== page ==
“What would it mean to do feminist data science?” This question, raised by a fellow MIDS classmate, sparked the idea for Anna Jacobson’s award-winning data visualization “The Building Blocks of Gender Equality.”
Jacobson is one of one of five winners of Google Cloud’s Visualize 2030 contest. The contest asks students to analyze datasets from the World Bank and the United Nations Statistics Division, visualize that data using Google Data Studio, and ultimately tell a data story about how at least two of the UN’s 17 Sustainable Development Goals (SDGs) influence each other and how to achieve them by 2030.
Throughout her time in the Master of Information and Data Science program, in the midst of what she feels is a national cultural revolution around sex and gender, Jacobson has returned to the question of feminist data science again and again. “Because gender equality is embodied in our core social structures, it intersects with other development goals that rely on these structures,” Jacobson wrote. The hypothesis for her data story was that a country's progress toward reaching the goal of gender equality would intersect with its progress toward reaching other UN SDGs, specifically in the areas of health, education, and employment.
“In order to get inspiration for my story,” Jacobson said, “I first studied others’ research and analysis on gender equality and development. Then I turned to the data from the UN SDG Indicators dataset to identify and explore the indicators of health, education, and employment that included sex as a variable, in order to use these indicators as barometers of gender equality.”
Jacobson examined data from Rwanda, Bolivia, and Cuba, which are the three countries with the best performance on an indicator of gender equality that is fundamental to a country's social structure: political representation.
She found that achievement in gender equality in political representation in these three countries coexists with gains for women in health, education, and employment. “I believe that this is a hopeful sign,” Jacobson said, “that societal improvement in the physical, mental, and economic empowerment of women can enable them to achieve equality through their own efforts.”
Through Jacobson’s research, she was surprised to learn how much Rwanda has overcome in the 25 years since it’s horrific genocide. “In many ways, it is now among the safest and most stable countries in the world,” she shared, “and perhaps not coincidentally — it leads the world in representation of women in parliament.” Though Jacobson describes herself as an avid consumer of news, she was not aware of how quickly and effectively Rwanda has developed, and she’s happy to share that success through her data story.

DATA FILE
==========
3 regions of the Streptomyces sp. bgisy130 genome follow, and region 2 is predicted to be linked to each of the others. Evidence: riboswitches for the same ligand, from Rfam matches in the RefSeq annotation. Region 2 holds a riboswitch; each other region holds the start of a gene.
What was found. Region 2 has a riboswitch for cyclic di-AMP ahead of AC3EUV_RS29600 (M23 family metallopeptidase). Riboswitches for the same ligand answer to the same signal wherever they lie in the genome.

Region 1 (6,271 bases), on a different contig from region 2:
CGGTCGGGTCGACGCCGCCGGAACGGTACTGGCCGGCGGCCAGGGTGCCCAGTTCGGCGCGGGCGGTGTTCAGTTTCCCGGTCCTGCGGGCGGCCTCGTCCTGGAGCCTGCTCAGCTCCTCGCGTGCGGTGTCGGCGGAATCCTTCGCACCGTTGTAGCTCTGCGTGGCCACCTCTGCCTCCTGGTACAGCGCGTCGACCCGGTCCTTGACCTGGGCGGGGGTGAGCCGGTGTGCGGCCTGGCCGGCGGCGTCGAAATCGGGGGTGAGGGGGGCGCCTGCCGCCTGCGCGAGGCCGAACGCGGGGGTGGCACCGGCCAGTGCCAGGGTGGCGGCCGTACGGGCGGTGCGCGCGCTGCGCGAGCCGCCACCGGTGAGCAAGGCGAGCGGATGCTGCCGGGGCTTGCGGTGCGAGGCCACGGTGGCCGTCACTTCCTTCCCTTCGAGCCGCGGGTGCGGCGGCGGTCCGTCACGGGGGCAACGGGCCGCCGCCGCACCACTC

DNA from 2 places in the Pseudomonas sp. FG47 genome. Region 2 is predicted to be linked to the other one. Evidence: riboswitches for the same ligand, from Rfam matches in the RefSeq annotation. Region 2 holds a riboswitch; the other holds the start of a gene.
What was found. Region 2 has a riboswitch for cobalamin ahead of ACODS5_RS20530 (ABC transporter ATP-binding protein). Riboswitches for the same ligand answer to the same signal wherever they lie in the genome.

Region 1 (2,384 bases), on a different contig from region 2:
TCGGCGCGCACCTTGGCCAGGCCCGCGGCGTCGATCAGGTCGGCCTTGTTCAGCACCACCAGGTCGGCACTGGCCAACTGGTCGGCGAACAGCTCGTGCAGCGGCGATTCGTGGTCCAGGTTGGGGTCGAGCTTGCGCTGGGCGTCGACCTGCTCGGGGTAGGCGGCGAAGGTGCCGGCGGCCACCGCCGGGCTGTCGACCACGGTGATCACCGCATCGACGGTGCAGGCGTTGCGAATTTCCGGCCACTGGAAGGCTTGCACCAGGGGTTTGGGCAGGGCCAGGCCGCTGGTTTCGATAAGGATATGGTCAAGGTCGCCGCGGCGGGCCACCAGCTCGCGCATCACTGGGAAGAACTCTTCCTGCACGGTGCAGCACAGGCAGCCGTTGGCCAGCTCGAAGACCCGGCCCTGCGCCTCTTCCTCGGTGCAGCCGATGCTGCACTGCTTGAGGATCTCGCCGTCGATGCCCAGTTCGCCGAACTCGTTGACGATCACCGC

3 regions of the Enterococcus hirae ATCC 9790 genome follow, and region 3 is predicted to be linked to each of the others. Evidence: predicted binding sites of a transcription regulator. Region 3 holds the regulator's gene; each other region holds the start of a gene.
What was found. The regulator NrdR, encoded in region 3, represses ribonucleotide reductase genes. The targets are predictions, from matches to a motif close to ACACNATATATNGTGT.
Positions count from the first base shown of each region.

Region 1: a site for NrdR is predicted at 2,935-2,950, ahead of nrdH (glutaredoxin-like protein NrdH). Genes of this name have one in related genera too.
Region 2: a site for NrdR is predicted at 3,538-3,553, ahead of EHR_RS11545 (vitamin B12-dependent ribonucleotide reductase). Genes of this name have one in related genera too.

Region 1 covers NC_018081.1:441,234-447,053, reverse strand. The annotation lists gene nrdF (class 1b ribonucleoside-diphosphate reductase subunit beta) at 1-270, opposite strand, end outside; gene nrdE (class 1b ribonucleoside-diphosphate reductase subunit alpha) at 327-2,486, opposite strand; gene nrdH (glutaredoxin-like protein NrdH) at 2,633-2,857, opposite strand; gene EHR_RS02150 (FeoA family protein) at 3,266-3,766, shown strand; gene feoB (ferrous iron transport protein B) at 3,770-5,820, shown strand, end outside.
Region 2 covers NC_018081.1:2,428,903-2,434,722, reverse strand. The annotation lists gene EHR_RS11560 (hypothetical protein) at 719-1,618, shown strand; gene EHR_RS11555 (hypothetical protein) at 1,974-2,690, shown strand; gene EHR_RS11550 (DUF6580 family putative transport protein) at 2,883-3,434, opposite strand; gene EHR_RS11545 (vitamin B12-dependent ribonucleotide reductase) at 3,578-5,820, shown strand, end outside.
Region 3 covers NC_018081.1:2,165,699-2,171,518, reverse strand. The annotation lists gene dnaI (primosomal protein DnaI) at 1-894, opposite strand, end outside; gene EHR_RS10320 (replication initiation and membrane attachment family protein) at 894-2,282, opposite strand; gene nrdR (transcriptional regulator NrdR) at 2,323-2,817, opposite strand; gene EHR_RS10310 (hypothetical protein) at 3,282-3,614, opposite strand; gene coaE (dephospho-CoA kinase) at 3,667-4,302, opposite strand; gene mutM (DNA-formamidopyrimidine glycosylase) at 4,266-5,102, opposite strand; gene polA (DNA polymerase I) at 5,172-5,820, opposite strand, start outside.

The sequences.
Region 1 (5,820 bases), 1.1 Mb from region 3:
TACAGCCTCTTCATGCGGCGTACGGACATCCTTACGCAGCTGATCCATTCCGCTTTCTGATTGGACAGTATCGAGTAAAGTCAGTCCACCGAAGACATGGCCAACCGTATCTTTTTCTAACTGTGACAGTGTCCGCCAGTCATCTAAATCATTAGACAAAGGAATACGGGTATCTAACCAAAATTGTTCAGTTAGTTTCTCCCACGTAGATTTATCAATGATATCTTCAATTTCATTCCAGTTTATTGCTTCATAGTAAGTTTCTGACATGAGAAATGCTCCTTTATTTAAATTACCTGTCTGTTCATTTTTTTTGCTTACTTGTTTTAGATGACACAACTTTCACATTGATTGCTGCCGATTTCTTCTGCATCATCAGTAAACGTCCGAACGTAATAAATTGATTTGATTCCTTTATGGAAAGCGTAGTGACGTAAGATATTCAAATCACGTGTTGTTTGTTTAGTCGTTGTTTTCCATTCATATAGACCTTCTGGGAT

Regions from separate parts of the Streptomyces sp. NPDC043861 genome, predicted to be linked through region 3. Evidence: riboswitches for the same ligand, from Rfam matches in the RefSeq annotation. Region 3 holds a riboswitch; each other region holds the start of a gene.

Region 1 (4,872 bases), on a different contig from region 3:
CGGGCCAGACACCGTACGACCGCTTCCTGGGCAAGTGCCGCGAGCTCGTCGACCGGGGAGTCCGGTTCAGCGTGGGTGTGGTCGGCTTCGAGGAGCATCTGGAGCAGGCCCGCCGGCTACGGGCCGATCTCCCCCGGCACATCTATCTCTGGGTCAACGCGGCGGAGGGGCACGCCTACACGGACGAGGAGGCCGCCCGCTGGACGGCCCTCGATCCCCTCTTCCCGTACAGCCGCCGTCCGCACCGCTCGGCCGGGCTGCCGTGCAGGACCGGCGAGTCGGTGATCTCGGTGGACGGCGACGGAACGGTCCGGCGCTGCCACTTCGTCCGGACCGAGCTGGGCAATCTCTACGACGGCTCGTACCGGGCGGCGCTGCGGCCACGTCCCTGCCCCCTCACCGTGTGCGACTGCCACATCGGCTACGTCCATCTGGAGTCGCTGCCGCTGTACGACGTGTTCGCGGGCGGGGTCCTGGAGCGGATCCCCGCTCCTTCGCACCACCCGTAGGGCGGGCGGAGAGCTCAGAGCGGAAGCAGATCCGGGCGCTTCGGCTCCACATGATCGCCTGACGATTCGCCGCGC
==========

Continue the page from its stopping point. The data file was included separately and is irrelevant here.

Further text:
Prior to the competition, Jacobson wasn’t familiar with Google Data Studio, but she found it user-friendly and intuitive. “It includes a great tool for data exploration, which I used to determine which variables I wanted to use and what they could tell us. From there, it was just a classic design process — trying out lots of different things to see what communicated the information most clearly and appealingly.”
Jacobson shared that the MIDS program was instrumental to her success in this competition: “The exploratory data analysis techniques that I learned in W200 and W203 gave me everything I needed to work with this dataset. The critical thinking skills that I honed in W201 helped me to define and communicate the story I wanted to tell. And most importantly, being in MIDS has given me the confidence that I have what it takes to do this!”
As a Visualize 2030 contest winner, Jacobson received a $10,000 cash prize and publication and promotion by Google Cloud, including an announcement during the World Economic Forum at Davos.